James Faulkner on Stanley Gibbons: Stamp Collector to Take on eBay

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Stanley Gibbons (SGI) is probably one of the best-known companies you haven’t heard of – unless you’re into philately. The firm is old – 150 years old – but it has embraced the internet and is cementing its position as the leading collectibles specialist. Yes, that’s collectibles rather than just philately, because Gibbons has recently made some acquisitions which have expanded its scope of expertise into new areas rather than just stamp collecting.

Last September, Gibbons acquired coin dealer Noble Investments for £45.7 million. Noble’s business is the trading and auctioning of collectibles, including ancient, English and world coins, commemorative medals and tokens, banknotes and paper ephemera, military orders and decorations, autographs and world stamps, fine arts, antiques and jewellery. It also deals in and auctions rare and valuable books, manuscripts and contemporary works on paper.

The logic for this acquisition was pretty straight-forward: the business combination brings increased expertise in the collectables market, increased auction experience, a wider international presence for the Noble business, cross selling opportunities and opportunities to reduce stock positions. Cost reductions were another major factor, as Noble’s AIM admission costs were removed, central costs merged, and property rationalised.

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Next up, this September saw the acquisition of Mallett Plc, one of the oldest established antique dealers in the world, for £8.6 million. Founded in 1865 in Bath, Mallett specialises in the finest pieces of furniture and works of art, including pictures, clocks and other high quality objets d’art, primarily from the 18th century and Regency periods. For over 100 years Mallett has been sourcing important antiques for private collectors and the great museums of the world. The firm operates out of both London and New York, and comes replete with a 60% interest in H J Hatfield & Sons Limited, one of the longest established and highly respected restoration businesses in the world.

In particular, the acquisition of Mallett expands Gibbons’ expertise in an adjacent collectibles area and furthers its ambition to become a global auction house for collectibles. Management has already identified opportunities for cross-selling amongst both companies’ client bases, as well as the potential to build a stronger auction platform by combining the brands. As with Noble, there is also an opportunity for further rationalisation of the group’s wider property portfolio through utlising Mallett’s London and New York locations.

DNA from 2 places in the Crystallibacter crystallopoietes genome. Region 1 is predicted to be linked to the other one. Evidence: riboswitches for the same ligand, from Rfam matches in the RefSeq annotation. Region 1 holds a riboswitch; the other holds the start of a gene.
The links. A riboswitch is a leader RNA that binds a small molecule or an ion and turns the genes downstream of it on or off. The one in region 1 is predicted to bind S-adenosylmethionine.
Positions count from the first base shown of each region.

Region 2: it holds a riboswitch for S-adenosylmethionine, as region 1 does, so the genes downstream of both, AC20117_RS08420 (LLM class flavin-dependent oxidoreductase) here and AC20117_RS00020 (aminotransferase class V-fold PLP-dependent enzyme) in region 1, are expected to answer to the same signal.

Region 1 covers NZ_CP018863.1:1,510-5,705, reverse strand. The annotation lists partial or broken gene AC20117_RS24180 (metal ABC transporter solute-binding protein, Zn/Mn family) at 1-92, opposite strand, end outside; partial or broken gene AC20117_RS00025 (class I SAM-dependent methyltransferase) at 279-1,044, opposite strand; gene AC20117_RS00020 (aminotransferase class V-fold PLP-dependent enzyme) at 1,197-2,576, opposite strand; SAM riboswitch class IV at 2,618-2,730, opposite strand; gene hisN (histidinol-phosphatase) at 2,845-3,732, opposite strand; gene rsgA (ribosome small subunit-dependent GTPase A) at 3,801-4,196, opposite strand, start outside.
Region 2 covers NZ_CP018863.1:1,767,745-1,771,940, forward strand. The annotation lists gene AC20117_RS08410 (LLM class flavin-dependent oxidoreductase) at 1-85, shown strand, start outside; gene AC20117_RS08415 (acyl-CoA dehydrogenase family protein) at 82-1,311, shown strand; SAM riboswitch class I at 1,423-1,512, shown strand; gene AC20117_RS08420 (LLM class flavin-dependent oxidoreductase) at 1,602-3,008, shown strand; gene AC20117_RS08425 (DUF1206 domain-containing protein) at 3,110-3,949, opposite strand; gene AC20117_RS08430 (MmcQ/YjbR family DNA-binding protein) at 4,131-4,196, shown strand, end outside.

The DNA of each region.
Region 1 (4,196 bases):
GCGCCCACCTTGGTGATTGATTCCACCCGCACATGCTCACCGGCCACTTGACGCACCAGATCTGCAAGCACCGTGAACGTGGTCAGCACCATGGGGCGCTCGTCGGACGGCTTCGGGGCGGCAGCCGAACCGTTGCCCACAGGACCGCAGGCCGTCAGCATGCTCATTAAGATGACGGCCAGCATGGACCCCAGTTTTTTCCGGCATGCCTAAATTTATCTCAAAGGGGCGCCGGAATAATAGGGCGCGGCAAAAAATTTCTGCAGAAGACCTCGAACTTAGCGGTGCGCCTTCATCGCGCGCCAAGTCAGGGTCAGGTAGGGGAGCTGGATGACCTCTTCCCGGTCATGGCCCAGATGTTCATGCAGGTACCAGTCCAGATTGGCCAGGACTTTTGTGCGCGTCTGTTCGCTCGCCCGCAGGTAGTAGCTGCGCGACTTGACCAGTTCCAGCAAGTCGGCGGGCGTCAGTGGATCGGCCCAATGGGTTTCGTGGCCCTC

Recent interims suggest that this consolidation is paying off. Turnover was £27.1 million, up 58% on the prior period, boosted by acquisitions. Although like-for-like turnover, excluding acquisitions, was £17.2 million and roughly flat on the prior period, trading profits (before internet development costs, amortisation of Noble intangibles, share option charges, IAS 19 pension costs and exceptional costs) were £6.1 million, up from £1.9 million in the equivalent period in 2013. Profit before tax rose from £0.5 million to £3.7 million, while adjusted earnings per share (excluding amortisation of Noble intangibles, share option charges, IAS 19 pension costs and exceptional costs) were 10.02p, up 162%. The firm also maintains a conservative balance sheet. Net debt at 30th September 2014 was £3.3 million, although this was down from a small cash position in 2013, primarily due to the group’s investment in a number of exceptional opportunities to acquire high value collections during the period, resulting in an increased level of inventories. An 8% increase in the interim dividend to 3.25p was recommended.

Online growth…

Gibbons is also working hard to make better use of online, with the “soft launch” delivered this month of its online collectibles marketplace, which can be viewed at marketplace.stanleygibbons.com. With a “hard launch” to follow in Q1 2015, this is a potentially transformational development that will leverage the Stanley Gibbons brand to create an online marketplace for lower value coins and stamps. The Stanley Gibbons brand name, credibility and business relationships with trading partners give it a material advantage over less specialised competitors. Furthermore, the marketplace will continue to develop from the launch site, with significantly more product to be added, along with online access to the wealth of information Stanley Gibbons currently provides in hard copy. With time, this platform could bring a step change in scale and profitability.

What’s it worth?

Gibbons remains on track to meet expectations for the full year, albeit with an element of uncertainty regarding the second-half weighting. Broker Peel Hunt sees adjusted pre-tax profits of £11.2 million on revenues of £64.9 million for the year to March 2015, driving EPS of 20.3p. This implies a current rating of 14.3x, falling to 11.8x for FY16, which looks attractive given the strong franchise, favourable structural backdrop and opportunities for growth. The current financial year should be significant for the enlarged business as investment in the internet operations made by Stanley Gibbons should start to deliver meaningful returns and the Noble and Malletts acquisitions should start contributing significantly to earnings.

The long-term investment case looks sound, driven by the rising global demand for collectables, both from collectors and as an alternative investment, along with the fact that despite being one of the largest players in the overall collectables market Stanley Gibbons continues to only have a small overall share, even after the Noble deal.

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